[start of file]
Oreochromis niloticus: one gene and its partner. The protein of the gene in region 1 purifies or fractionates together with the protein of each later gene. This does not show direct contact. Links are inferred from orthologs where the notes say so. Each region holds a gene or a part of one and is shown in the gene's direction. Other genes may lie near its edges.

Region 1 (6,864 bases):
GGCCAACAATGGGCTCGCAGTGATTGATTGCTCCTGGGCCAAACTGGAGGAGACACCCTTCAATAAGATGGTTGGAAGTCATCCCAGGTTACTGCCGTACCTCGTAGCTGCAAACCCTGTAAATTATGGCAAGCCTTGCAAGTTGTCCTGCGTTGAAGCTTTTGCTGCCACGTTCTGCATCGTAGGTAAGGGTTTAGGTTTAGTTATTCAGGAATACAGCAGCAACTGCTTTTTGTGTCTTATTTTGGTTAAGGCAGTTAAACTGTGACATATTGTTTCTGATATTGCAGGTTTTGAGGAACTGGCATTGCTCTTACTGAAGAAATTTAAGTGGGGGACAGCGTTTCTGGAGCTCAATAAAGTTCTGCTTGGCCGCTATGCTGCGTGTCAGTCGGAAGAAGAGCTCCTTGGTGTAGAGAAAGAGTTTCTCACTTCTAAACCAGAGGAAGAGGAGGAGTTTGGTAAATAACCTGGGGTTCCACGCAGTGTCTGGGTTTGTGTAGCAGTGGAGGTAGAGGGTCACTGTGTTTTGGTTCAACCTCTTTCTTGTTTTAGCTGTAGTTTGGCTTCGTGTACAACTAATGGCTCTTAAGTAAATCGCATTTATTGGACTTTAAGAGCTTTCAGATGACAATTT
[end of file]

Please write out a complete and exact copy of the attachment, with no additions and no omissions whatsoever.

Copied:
Oreochromis niloticus: one gene and its partner. The protein of the gene in region 1 purifies or fractionates together with the protein of each later gene. This does not show direct contact. Links are inferred from orthologs where the notes say so. Each region holds a gene or a part of one and is shown in the gene's direction. Other genes may lie near its edges.

Region 1 (6,864 bases):
GGCCAACAATGGGCTCGCAGTGATTGATTGCTCCTGGGCCAAACTGGAGGAGACACCCTTCAATAAGATGGTTGGAAGTCATCCCAGGTTACTGCCGTACCTCGTAGCTGCAAACCCTGTAAATTATGGCAAGCCTTGCAAGTTGTCCTGCGTTGAAGCTTTTGCTGCCACGTTCTGCATCGTAGGTAAGGGTTTAGGTTTAGTTATTCAGGAATACAGCAGCAACTGCTTTTTGTGTCTTATTTTGGTTAAGGCAGTTAAACTGTGACATATTGTTTCTGATATTGCAGGTTTTGAGGAACTGGCATTGCTCTTACTGAAGAAATTTAAGTGGGGGACAGCGTTTCTGGAGCTCAATAAAGTTCTGCTTGGCCGCTATGCTGCGTGTCAGTCGGAAGAAGAGCTCCTTGGTGTAGAGAAAGAGTTTCTCACTTCTAAACCAGAGGAAGAGGAGGAGTTTGGTAAATAACCTGGGGTTCCACGCAGTGTCTGGGTTTGTGTAGCAGTGGAGGTAGAGGGTCACTGTGTTTTGGTTCAACCTCTTTCTTGTTTTAGCTGTAGTTTGGCTTCGTGTACAACTAATGGCTCTTAAGTAAATCGCATTTATTGGACTTTAAGAGCTTTCAGATGACAATTT